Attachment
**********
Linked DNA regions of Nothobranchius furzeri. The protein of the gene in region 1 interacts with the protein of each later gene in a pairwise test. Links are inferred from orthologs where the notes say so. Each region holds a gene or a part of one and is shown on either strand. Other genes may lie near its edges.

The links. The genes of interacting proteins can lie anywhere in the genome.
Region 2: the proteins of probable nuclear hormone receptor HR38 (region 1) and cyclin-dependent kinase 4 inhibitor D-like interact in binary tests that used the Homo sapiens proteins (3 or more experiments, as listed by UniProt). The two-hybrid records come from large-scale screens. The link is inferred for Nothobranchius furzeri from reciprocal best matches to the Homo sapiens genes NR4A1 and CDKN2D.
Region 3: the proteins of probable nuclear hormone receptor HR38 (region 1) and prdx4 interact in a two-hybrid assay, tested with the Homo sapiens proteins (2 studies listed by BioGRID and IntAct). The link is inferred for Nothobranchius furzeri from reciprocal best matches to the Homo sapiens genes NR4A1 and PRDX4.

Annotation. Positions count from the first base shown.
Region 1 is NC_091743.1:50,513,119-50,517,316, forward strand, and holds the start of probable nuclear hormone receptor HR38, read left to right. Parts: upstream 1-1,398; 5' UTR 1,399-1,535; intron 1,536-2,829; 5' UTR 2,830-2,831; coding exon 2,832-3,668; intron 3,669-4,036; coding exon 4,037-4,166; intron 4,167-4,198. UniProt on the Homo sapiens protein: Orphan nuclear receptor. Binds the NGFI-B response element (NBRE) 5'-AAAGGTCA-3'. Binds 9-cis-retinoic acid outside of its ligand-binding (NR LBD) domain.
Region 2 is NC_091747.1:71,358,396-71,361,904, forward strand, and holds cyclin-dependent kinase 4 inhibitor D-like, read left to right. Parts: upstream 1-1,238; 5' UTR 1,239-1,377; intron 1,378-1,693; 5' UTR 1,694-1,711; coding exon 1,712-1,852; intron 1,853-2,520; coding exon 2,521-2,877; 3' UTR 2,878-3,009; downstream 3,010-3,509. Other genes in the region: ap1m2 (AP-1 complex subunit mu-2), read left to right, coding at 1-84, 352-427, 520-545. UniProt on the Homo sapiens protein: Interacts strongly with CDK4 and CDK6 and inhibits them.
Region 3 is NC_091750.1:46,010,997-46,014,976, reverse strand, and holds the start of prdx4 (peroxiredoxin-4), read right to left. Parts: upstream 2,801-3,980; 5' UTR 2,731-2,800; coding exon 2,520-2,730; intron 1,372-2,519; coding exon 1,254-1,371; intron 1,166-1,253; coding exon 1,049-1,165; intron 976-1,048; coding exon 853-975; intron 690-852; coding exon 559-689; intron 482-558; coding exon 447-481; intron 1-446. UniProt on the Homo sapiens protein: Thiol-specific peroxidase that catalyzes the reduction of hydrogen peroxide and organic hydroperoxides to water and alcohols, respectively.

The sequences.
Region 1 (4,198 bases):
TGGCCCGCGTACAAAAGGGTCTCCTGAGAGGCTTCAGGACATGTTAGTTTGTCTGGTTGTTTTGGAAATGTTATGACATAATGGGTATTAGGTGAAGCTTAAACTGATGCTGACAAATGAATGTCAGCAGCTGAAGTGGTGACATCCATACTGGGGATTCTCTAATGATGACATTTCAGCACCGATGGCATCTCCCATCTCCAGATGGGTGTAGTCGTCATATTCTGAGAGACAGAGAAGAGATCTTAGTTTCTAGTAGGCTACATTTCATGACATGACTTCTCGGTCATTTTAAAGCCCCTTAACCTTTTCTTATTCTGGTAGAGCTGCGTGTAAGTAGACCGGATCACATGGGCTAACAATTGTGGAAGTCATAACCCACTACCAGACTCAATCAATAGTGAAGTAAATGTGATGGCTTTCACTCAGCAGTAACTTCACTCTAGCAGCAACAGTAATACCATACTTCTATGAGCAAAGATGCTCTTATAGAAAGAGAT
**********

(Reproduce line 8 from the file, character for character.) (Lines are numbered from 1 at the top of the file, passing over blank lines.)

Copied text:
Region 3 is NC_091750.1:46,010,997-46,014,976, reverse strand, and holds the start of prdx4 (peroxiredoxin-4), read right to left. Parts: upstream 2,801-3,980; 5' UTR 2,731-2,800; coding exon 2,520-2,730; intron 1,372-2,519; coding exon 1,254-1,371; intron 1,166-1,253; coding exon 1,049-1,165; intron 976-1,048; coding exon 853-975; intron 690-852; coding exon 559-689; intron 482-558; coding exon 447-481; intron 1-446. UniProt on the Homo sapiens protein: Thiol-specific peroxidase that catalyzes the reduction of hydrogen peroxide and organic hydroperoxides to water and alcohols, respectively.